Good Afternoon everyone,
Today I am very pleased to welcome Gailie Ruth Caress at From Pemberley to Milton for the first time.
It is always a great joy to welcome new authors to this blog and particularly to the genre, especially when they are like minded people as Gailie seems to be 🙂 I found someone else with whom to discuss Gaskell’s work and that is always a reason for joy 🙂 But she is not here to talk about Margaret and John, she will share with you a deleted scene of her book Fearful Symmetry, a very interesting take on Pride and Prejudice. I hope you enjoy the deleted scene and the book 🙂
Thank you for visiting Gailie, and thank you to everyone at Quills & Quartos for the opportunity to be a part of this tour 🙂
Thank you for having me here to visit today, Rita!
I’m thrilled to introduce Fearful Symmetry to your readers in particular because so many of them are like me: they love reading Elizabeth Gaskell in near-equal measure to Jane Austen!
In immersing into the world of Pride & Prejudice to write my own novel variation, I’m aware that that I consciously chose to pull out and emphasize certain dynamics that resemble elements in North & South that I think readers of Gaskell will recognize and love, including:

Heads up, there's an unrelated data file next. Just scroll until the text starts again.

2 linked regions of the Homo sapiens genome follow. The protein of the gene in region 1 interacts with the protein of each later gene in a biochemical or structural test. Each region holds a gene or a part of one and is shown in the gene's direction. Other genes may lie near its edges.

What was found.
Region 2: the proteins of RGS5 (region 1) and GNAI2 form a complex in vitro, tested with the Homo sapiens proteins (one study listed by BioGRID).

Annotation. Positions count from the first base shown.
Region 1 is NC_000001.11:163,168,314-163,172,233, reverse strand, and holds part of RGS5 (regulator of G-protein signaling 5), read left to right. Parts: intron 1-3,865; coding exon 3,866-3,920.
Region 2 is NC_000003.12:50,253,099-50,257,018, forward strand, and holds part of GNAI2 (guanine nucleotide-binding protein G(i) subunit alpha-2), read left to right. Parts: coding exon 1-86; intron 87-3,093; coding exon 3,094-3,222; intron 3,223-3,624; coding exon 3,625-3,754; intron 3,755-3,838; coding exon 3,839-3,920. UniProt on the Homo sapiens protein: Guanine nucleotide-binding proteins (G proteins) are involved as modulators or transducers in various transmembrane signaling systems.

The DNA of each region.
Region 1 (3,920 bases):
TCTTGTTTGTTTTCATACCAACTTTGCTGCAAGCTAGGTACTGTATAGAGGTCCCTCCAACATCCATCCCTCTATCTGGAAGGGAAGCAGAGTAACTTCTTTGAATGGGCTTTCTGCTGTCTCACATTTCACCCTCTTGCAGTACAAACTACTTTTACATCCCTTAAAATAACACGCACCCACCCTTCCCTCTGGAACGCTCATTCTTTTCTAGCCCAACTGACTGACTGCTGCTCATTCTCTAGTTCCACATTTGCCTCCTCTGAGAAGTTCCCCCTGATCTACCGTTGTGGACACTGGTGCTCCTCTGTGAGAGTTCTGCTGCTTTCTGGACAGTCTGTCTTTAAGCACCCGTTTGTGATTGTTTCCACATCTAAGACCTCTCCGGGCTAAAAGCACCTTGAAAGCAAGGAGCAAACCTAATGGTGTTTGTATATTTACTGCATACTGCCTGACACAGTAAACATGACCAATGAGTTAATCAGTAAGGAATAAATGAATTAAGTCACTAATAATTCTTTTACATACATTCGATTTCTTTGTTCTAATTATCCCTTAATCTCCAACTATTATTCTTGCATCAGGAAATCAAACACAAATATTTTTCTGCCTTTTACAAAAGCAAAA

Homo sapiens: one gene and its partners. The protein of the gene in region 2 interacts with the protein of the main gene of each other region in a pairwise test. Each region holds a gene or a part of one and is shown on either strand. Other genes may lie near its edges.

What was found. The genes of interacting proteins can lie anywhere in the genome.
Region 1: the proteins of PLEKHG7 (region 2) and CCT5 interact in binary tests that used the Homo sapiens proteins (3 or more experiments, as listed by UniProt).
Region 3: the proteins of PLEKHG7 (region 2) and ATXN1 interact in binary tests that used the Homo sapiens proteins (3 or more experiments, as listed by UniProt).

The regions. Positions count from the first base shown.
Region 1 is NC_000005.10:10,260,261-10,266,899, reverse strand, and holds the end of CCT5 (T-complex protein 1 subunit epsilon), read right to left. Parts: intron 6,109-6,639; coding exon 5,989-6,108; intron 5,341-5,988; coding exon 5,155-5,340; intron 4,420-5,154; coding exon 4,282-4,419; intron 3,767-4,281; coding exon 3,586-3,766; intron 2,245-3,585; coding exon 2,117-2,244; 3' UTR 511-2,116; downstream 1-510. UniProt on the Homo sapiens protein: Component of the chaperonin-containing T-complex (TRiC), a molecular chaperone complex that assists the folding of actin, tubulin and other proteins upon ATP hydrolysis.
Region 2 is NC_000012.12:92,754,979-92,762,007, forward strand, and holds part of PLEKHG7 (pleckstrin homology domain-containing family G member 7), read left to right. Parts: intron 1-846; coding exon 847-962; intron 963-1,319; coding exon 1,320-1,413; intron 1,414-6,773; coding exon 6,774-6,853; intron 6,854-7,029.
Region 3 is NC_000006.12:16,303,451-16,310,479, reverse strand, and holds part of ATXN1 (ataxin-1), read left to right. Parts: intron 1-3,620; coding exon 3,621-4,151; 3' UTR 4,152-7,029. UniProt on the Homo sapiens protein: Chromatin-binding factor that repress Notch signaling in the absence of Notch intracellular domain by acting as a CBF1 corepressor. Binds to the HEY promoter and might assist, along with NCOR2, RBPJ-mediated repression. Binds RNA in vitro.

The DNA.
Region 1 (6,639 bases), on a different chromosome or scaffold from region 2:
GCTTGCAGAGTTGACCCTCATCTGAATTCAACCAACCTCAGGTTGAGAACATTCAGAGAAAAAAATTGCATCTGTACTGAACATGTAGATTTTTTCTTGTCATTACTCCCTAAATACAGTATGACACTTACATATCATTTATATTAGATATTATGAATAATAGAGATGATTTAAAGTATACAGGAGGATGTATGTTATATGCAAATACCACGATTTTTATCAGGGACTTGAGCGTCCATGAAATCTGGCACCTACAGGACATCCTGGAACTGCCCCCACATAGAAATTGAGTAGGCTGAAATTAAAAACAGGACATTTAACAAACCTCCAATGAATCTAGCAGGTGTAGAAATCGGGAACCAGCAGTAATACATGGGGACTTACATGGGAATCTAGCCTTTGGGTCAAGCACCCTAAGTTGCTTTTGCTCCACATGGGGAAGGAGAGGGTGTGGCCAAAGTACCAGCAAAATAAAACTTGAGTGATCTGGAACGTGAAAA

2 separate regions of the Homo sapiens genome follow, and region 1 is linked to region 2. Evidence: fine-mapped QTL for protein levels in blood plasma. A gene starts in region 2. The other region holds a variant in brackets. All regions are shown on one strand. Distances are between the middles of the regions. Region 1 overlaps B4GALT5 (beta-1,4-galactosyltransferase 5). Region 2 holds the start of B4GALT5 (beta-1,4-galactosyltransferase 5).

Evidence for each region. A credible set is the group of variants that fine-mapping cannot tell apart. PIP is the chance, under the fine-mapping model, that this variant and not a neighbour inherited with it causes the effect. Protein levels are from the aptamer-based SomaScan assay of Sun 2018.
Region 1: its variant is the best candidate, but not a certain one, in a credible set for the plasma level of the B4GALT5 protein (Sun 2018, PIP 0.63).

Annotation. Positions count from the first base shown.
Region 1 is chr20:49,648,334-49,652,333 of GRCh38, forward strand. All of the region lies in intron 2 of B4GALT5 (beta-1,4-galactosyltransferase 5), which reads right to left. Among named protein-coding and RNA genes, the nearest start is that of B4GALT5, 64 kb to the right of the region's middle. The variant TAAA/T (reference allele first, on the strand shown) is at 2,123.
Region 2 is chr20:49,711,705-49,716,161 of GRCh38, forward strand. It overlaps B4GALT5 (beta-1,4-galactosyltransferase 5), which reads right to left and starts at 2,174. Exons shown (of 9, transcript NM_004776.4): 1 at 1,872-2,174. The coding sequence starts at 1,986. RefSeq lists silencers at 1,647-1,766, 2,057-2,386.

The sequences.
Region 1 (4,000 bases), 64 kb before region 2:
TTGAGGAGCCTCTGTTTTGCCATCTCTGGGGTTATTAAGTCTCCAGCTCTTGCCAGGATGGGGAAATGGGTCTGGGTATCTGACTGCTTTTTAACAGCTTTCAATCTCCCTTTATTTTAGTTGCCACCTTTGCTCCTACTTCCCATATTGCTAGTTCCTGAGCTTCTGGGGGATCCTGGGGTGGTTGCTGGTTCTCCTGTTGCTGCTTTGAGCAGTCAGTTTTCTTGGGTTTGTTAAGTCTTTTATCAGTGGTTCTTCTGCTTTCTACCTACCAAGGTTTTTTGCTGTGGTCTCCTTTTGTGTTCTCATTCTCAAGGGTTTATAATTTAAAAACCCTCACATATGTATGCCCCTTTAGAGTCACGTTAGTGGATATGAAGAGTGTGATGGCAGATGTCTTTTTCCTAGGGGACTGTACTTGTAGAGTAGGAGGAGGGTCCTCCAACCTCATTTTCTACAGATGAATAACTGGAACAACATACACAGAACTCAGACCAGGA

– a heroine (Elizabeth) who showcases her grit in the face of hard circumstances and difficult family dynamics;
– a hero (Darcy) who is unafraid of the circumstances surrounding his beloved, and instead admires her for her grace under such pressure. (And don’t we love him for it!)
Today I wanted to share a deleted scene featuring our favorite couple that builds some playfulness into my tale of hardship. Let me set the scene a little.
DELETED SCENE: INTERLUDE BEFORE A WALK WITH MR DARCY (AND HIS DOG)
Upon discovering Elizabeth on the point of going out to walk Netherfield’s grounds with his playful hound Caesar, Darcy offers to escort her. Elizabeth, surprised but delighted, rushes to make good on his offer. This scene included just a bit of humor from the other Bennet girls towards the end that was later cut but still makes me smile.
“Caesar, you must stay here. Stay!” [Elizabeth] urged him, putting out her hand. Caesar licked it.
“No, boy. Here—sit. Sit!” When he complied, Elizabeth nodded. “Good boy. Stay!”
Examining the hound and finding Caesar was somewhat calmer, Elizabeth began to climb the steps to gather her things. As she progressed, her suspicions were stirred when she heard movement behind her echoing on the marble landing below.
“No, boy! Stay!” she commanded, whirling around on the step.
“If you insist, Miss Elizabeth,” said a surprised Mr Darcy, putting up his hands in surrender and arresting his progress below her.
“Oh! Forgive me, sir,” Elizabeth apologized, her colour rising at once. “I was speaking to Caesar.”
“I believe you will find him obeying my orders and lying down, as I have found he has never shown the will to master the command to ‘stay’.”